Way back in 2007 we launched the beta of Beanstalk. Back then, our industry was very different. I could probably name most of the SaaS products out there, Future of Web Apps was “The” conference for this kind of thing, and version control was something that people either didn’t do or managed on a clunky server. I still remember asking for feedback on the idea of Beanstalk, a hosted version control service, and almost everyone said something like: “Host my precious source code on someone else’s server? Why would I ever do that!?”
In a way, writing software for the Internet became more complex, not easier as we all expected.
It was a seemingly simple idea of making version control more accessible to a larger audience. And as a company, it was low risk. Fortunately, it took off pretty quickly and became a valuable tool for us and tens of thousands of customers around the world.
Beanstalk turns ten years old this year. As this milestone approached, it allowed us to reflect on where we are now, and where we want to go. One night we were catching up and asked ourselves, “If we were to build Beanstalk today, what would it look like?”
What we realized is that, given the opportunity, we would build something drastically different today to solve the pains of the development process. Once we realized this, we had two choices. We could either completely redesign Beanstalk or start from scratch.
The problems that we solved back in 2007 were quite different than the challenges now. Version control is an expected part of any development team’s process, thanks to products like Beanstalk, GitHub, Bitbucket and the many others that exist. It’s a different industry now, as well as a different product landscape. In a way, writing software for the Internet became more complex, not easier as we all expected.
Today Beanstalk has tens of thousands of happy customers. Redesigning the application with a completely new direction would disrupt the people who love and enjoy it daily. We decided the proper direction was to build something new, something completely different, and something focused on taking the increased complexity out of the development process.
So if we built Beanstalk from scratch today, what would it look like? The answer is Conveyor, a bold approach to getting control of your development process. It’s an opinionated yet thoughtful experience that lets you ship code faster, focusing less on remembering how your development process works and more on writing great software.
Conveyor is based on our ten years of running and supporting products for developers, listening to their pains, their confusion, and understanding what matters most to teams. It’s based on the realization that Git is just another tool, not a primary skill that people are yearning to master. With Conveyor, the process is not a bunch of pieces or features that you are left to jam together, but an experience focused on communication and writing great code. We’ve all been there, and if you look at the top questions on Stack Overflow or have been to a Git conference, the pain in the average development process is clear as day.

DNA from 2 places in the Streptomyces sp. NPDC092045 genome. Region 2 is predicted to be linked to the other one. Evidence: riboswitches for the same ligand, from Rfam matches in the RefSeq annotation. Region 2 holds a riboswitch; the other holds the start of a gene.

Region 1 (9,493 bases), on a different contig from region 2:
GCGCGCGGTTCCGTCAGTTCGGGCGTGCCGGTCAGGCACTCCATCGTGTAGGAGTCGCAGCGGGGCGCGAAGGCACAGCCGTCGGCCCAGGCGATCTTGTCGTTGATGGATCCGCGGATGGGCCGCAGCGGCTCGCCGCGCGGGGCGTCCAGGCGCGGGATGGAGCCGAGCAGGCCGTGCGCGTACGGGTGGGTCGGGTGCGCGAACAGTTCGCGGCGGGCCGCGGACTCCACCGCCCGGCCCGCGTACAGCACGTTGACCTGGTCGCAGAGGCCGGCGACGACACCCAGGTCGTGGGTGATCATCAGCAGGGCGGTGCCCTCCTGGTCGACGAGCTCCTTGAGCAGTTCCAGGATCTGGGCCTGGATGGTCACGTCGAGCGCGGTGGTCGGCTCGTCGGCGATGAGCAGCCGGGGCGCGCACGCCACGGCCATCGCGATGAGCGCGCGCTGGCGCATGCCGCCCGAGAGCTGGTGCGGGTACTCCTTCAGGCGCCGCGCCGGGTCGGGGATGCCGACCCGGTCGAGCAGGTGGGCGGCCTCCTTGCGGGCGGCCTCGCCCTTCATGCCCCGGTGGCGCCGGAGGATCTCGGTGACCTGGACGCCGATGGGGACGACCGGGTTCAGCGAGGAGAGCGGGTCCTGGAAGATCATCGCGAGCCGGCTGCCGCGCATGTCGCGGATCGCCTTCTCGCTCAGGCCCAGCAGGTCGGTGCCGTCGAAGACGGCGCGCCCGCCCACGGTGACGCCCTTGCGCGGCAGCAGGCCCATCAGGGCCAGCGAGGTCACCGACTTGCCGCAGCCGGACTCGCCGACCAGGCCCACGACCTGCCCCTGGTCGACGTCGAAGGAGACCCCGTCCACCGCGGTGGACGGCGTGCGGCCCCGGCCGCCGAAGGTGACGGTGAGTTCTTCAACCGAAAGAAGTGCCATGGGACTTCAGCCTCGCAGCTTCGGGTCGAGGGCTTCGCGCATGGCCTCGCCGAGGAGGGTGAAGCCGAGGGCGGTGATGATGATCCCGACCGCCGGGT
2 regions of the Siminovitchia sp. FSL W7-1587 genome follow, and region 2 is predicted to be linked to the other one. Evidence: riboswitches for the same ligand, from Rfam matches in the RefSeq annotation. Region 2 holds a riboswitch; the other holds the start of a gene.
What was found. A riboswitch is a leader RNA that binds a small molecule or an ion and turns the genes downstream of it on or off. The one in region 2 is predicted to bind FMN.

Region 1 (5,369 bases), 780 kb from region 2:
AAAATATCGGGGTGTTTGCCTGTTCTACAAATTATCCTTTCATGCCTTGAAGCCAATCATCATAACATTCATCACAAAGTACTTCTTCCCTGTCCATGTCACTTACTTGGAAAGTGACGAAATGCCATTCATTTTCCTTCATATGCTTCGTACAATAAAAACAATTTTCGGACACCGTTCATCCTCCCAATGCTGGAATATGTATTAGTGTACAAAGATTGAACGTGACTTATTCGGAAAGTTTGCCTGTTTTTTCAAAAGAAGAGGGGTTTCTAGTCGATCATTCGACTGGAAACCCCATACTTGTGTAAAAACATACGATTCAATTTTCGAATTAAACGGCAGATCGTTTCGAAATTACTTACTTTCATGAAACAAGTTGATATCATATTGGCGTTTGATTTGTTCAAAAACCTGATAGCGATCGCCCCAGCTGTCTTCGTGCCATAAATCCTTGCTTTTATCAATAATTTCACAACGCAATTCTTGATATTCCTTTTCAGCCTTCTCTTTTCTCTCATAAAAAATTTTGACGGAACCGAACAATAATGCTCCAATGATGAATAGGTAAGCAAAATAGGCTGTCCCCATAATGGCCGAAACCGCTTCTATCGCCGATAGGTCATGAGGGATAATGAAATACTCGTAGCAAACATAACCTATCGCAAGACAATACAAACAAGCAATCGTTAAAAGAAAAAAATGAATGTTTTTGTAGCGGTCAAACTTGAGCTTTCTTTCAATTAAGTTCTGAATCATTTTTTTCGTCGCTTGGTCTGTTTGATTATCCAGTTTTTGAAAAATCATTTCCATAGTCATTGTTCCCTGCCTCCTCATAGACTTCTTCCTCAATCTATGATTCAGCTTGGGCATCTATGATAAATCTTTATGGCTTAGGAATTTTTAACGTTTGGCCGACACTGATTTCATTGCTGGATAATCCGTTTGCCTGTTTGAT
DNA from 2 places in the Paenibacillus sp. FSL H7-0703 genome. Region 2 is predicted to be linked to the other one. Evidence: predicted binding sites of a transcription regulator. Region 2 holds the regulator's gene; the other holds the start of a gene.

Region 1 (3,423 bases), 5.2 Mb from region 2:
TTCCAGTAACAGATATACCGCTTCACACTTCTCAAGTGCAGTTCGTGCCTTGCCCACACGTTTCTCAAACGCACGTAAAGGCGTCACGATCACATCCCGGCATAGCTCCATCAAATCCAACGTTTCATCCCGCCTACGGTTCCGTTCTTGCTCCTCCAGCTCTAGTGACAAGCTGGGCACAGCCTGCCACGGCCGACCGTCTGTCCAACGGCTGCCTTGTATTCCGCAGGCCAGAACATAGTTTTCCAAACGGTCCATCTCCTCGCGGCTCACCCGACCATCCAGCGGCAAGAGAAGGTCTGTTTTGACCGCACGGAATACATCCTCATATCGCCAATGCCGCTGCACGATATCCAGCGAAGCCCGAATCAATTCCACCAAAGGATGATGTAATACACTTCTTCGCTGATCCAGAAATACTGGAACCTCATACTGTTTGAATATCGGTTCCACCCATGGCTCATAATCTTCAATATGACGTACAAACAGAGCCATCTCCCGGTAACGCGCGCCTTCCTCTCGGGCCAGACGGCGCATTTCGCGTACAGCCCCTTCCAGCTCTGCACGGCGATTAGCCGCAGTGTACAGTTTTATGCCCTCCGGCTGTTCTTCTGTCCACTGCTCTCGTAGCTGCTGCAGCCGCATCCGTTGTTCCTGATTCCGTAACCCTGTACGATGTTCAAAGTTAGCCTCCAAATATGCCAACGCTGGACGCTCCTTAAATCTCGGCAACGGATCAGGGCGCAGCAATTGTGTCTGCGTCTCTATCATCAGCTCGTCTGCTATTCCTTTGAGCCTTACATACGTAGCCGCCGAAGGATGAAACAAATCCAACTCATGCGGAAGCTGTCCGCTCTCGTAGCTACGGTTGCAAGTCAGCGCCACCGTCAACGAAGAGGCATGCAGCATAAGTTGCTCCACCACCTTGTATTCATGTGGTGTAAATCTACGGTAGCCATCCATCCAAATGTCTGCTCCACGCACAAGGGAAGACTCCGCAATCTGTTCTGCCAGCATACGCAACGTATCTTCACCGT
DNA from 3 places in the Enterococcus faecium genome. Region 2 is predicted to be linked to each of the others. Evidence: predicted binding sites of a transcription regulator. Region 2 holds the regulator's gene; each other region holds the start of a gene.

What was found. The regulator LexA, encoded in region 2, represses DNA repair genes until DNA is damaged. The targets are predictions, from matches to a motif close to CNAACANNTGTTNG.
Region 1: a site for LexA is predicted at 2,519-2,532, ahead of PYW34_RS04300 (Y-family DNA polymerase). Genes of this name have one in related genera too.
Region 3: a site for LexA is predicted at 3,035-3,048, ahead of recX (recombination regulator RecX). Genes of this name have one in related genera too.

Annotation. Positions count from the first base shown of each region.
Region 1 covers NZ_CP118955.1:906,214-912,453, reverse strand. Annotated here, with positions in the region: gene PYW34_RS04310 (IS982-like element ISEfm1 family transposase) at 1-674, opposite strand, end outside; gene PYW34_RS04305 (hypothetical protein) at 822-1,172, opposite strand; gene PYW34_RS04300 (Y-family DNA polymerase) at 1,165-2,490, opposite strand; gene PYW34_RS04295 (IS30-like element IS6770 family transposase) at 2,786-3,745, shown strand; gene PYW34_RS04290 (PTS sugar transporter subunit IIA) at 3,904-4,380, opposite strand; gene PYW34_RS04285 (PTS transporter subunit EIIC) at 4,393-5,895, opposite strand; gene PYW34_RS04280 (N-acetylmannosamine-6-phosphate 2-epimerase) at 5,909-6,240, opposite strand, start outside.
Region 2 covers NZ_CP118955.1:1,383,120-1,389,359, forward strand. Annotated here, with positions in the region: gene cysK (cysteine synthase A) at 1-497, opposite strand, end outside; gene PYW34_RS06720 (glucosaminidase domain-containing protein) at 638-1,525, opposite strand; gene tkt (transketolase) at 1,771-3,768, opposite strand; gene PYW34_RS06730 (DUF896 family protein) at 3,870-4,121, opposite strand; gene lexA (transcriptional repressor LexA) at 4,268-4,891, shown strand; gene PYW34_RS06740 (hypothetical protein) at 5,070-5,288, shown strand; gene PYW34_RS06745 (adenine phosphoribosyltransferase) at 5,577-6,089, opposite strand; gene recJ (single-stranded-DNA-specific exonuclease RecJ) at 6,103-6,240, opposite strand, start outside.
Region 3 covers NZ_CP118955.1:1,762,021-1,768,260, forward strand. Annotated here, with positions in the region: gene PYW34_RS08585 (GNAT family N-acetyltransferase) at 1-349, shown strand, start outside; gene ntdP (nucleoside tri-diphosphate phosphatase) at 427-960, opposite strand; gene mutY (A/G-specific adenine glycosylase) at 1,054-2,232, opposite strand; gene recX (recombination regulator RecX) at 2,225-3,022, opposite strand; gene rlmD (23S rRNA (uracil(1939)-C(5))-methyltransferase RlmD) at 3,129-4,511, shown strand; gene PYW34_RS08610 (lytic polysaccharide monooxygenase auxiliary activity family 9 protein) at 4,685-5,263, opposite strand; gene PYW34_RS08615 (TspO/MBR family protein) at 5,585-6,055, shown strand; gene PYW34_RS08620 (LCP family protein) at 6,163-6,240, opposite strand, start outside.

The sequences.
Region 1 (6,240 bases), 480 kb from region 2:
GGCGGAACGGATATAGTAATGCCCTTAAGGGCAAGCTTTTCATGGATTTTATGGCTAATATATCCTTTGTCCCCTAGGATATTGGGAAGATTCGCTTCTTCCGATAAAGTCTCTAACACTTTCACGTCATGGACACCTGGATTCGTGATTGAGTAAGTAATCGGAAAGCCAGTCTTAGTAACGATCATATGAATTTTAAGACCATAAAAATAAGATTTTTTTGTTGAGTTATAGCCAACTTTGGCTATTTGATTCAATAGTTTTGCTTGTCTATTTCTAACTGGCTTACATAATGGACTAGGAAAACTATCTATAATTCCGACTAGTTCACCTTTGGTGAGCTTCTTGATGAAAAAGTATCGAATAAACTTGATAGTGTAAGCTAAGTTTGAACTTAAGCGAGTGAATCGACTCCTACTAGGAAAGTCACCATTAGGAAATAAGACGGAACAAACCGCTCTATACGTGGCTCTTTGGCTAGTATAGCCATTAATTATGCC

It’s a process you use, not one you manage.
Instead, Conveyor provides an implied workflow that happens naturally with the way you write software. It’s a part of your habits, removing the guesswork of what you should do next. It uses natural language instead of specific terminology that requires training or asking the “Git expert” on your team. It’s a process you use, not one you manage. And it’s built to avoid the snags that require low-level understanding or commands to recover.
Conveyor is also a service that keeps your team, your leads, and your product managers informed. Every team has the same types of questions when trying to build a product. What is currently in progress? Is someone stuck? I’d like to give our customers an update, what have we launched recently? Does someone have too much on their plate at the moment? These questions are not answered through features, flags, or actions but through your daily work interacting with your code. It gives insight to your team without the pressure or nagging to force or manage your process.
So what is Conveyor exactly? Is it a version control service? A code review tool? Yet another project management app? The short answer is that it is none of them and all of them. It’s a workflow service that considers the development process as a whole, making the experience obvious, enjoyable, and much more productive.
So when can you see it?
We’ve been under active development for well over a year now. In the last month, the product is coming to life, and we already have some initial teams testing. Over the next several weeks we will share more about Conveyor, the problems it solves, and specific details about how it will work with your team. We’re extremely excited to watch Wildbit’s next product come to life and for you to join us in the journey. It’s going to be something special.